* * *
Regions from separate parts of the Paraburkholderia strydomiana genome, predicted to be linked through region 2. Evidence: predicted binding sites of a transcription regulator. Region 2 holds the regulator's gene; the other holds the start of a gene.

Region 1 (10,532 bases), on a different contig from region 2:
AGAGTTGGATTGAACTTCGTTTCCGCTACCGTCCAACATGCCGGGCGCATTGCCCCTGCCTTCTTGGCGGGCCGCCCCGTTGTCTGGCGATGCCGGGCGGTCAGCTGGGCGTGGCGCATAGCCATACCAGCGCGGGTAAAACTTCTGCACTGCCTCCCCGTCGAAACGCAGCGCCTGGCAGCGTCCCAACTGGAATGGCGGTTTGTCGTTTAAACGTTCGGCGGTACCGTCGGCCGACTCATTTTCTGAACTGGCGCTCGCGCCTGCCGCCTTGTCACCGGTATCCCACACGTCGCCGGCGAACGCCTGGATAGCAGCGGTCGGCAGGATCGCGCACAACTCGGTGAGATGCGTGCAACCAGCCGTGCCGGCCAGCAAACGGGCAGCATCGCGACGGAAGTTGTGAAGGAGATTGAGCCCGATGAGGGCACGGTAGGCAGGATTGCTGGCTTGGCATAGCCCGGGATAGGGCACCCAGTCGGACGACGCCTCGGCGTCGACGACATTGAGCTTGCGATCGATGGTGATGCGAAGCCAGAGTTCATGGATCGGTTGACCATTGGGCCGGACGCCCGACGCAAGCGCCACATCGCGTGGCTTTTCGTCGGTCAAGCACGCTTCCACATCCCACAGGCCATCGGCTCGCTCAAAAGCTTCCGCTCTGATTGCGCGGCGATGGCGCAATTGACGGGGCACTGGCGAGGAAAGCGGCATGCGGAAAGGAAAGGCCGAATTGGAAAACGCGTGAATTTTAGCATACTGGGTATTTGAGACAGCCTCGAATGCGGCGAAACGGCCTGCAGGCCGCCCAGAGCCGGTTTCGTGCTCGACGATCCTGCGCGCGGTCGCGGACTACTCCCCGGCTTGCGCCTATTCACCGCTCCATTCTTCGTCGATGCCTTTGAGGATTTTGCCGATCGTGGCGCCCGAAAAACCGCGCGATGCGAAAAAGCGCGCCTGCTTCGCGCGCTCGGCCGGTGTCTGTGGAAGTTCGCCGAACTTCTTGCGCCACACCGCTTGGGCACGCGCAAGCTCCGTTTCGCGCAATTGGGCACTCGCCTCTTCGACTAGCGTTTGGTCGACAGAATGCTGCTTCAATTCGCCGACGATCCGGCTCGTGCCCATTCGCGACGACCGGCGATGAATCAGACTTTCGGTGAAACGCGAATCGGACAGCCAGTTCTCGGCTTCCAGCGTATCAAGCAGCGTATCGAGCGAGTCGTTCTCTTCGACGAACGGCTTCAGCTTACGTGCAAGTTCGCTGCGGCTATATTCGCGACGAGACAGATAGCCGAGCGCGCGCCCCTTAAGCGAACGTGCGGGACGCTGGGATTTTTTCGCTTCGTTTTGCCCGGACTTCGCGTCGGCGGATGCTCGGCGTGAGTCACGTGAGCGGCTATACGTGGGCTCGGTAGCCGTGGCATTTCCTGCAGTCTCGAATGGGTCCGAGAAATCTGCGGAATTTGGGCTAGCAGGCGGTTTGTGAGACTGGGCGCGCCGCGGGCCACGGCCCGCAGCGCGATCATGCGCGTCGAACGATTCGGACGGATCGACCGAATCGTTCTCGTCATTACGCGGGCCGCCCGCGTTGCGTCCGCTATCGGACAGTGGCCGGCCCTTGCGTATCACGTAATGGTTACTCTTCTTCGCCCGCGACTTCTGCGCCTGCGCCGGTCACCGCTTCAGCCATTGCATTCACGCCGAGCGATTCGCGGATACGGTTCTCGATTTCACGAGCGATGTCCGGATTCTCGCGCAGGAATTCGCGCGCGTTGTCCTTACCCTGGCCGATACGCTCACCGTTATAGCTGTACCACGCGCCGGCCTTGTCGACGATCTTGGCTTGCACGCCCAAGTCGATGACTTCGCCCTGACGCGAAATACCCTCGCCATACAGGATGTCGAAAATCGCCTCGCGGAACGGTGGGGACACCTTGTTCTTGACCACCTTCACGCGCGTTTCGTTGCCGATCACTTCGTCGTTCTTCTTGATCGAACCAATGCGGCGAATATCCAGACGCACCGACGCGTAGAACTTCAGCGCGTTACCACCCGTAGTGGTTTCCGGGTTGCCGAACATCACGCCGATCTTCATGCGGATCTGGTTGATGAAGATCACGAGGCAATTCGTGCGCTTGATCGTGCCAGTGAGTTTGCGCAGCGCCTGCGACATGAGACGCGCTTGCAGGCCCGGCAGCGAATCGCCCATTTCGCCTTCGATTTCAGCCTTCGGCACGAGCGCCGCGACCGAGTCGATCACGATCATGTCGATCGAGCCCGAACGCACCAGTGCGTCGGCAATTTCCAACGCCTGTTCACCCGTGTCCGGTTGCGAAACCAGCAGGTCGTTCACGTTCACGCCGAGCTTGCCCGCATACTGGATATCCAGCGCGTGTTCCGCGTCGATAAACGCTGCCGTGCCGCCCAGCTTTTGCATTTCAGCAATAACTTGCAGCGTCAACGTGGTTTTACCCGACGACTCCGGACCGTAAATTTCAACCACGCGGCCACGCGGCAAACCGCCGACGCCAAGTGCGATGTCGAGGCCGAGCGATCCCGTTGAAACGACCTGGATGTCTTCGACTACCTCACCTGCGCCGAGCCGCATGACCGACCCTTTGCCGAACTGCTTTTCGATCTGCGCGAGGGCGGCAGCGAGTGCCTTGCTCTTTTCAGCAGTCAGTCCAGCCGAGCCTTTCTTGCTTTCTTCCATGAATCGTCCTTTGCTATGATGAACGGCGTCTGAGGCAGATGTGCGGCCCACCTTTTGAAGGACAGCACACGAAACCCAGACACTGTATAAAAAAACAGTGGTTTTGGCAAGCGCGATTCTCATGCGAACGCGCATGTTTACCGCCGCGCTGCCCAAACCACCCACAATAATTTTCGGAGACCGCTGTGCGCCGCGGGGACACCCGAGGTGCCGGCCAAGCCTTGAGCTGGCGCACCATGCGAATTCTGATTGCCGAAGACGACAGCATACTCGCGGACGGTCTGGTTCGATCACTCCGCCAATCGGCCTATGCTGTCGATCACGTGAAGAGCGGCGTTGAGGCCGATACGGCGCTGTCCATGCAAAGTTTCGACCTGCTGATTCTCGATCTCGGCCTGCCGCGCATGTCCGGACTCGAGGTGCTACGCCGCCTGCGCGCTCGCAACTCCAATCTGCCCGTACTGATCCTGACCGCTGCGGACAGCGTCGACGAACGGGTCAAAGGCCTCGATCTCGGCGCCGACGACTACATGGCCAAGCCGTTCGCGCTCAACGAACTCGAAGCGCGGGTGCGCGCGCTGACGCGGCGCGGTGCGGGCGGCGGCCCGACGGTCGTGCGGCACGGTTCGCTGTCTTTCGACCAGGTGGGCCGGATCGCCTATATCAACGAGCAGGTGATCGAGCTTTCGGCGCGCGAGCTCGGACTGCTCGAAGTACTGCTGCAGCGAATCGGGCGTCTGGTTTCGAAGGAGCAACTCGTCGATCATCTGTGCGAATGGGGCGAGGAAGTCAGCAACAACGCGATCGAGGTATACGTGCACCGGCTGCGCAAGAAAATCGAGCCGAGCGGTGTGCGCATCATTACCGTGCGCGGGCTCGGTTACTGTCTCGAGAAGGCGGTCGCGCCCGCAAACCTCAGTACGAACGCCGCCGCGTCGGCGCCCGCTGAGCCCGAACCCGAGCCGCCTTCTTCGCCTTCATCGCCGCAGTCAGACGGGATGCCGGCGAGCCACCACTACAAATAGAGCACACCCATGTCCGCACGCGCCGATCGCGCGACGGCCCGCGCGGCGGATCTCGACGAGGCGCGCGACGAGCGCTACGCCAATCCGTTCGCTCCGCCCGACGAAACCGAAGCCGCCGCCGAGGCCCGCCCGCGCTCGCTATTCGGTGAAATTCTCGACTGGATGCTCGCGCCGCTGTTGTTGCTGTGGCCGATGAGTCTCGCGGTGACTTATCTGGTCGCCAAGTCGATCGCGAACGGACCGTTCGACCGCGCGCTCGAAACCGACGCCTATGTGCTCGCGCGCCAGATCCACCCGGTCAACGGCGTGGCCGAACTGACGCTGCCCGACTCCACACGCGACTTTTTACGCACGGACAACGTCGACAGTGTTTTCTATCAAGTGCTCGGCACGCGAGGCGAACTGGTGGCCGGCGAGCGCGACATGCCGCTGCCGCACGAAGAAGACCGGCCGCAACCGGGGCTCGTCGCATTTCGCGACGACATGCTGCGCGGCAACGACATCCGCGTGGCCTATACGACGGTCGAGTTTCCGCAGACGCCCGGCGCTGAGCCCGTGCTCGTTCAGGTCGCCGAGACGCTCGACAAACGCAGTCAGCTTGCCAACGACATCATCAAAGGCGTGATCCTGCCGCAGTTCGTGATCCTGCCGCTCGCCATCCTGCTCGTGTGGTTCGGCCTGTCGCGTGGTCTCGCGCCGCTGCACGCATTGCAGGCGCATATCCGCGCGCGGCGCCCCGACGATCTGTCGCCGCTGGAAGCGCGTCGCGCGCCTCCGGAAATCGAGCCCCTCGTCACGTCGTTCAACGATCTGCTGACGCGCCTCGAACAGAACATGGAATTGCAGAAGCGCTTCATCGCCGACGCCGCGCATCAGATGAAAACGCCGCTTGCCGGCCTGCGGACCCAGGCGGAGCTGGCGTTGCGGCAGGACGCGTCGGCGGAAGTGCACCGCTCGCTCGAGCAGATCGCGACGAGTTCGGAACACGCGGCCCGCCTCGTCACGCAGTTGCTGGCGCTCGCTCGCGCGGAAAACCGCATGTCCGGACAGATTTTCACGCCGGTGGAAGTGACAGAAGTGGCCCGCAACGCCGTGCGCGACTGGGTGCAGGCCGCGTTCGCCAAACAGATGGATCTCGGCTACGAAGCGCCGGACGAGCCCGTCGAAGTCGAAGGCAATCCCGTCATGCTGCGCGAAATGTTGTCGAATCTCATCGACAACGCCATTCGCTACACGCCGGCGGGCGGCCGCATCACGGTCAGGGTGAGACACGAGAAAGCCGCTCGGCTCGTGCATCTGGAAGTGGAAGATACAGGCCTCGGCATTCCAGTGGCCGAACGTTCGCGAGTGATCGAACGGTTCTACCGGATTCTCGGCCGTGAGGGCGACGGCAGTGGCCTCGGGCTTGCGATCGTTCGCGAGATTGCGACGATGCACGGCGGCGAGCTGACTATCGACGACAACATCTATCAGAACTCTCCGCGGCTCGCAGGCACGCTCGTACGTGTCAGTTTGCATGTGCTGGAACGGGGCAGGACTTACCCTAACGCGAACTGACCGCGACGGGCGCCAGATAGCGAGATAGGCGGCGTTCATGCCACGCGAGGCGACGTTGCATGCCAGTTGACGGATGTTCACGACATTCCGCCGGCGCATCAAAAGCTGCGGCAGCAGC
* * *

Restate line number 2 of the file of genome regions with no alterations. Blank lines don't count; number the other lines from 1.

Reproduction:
Region 1 (10,532 bases), on a different contig from region 2: